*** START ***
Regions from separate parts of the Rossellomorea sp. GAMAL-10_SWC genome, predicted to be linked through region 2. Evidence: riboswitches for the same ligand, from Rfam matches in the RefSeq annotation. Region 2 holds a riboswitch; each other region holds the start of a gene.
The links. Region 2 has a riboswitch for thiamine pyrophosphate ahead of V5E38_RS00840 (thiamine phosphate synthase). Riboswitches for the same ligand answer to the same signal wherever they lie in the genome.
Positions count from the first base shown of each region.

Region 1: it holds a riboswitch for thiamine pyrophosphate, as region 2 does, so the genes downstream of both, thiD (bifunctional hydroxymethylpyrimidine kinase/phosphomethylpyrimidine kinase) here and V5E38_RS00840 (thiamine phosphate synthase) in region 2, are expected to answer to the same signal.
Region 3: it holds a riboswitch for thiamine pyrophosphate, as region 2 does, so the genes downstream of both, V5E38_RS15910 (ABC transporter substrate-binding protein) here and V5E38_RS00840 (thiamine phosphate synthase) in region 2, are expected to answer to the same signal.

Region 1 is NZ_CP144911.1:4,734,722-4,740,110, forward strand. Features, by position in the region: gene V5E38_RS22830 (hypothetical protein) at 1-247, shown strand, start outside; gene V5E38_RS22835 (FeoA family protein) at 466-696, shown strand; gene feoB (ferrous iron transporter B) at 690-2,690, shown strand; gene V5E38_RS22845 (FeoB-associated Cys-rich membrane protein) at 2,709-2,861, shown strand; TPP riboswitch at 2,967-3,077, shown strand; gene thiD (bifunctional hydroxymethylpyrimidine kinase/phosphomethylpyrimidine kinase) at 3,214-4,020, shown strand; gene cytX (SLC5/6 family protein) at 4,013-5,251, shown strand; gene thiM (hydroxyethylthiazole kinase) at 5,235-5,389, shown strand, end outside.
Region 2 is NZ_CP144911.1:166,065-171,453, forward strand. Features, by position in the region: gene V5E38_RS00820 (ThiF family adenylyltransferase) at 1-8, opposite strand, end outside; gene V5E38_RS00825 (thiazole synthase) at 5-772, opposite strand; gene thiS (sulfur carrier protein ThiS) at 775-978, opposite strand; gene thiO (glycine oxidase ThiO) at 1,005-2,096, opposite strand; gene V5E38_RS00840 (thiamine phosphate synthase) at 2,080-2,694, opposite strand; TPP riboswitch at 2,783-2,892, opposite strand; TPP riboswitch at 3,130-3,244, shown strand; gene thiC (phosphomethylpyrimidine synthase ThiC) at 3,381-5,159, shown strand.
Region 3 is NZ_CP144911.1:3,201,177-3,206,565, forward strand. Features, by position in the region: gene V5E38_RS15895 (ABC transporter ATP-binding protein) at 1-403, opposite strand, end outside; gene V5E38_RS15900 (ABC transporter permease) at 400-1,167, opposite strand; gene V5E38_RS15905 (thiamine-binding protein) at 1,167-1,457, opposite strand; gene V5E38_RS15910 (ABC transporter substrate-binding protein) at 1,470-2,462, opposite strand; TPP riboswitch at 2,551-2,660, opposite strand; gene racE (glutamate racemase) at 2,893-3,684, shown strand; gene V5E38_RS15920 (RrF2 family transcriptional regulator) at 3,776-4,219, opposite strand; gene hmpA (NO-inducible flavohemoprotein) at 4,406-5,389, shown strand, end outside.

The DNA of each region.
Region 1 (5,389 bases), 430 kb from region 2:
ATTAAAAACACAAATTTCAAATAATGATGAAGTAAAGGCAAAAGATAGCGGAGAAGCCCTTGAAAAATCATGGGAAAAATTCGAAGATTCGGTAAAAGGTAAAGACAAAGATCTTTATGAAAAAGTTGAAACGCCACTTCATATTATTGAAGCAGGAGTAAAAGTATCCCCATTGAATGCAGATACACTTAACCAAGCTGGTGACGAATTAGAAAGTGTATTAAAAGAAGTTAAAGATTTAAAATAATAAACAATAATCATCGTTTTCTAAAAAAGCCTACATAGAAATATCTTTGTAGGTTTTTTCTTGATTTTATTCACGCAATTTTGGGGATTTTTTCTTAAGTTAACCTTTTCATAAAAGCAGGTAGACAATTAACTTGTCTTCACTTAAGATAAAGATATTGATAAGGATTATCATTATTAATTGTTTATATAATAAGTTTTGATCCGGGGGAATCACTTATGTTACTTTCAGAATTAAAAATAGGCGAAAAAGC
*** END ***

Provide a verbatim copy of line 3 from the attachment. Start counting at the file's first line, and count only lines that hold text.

Positions count from the first base shown of each region.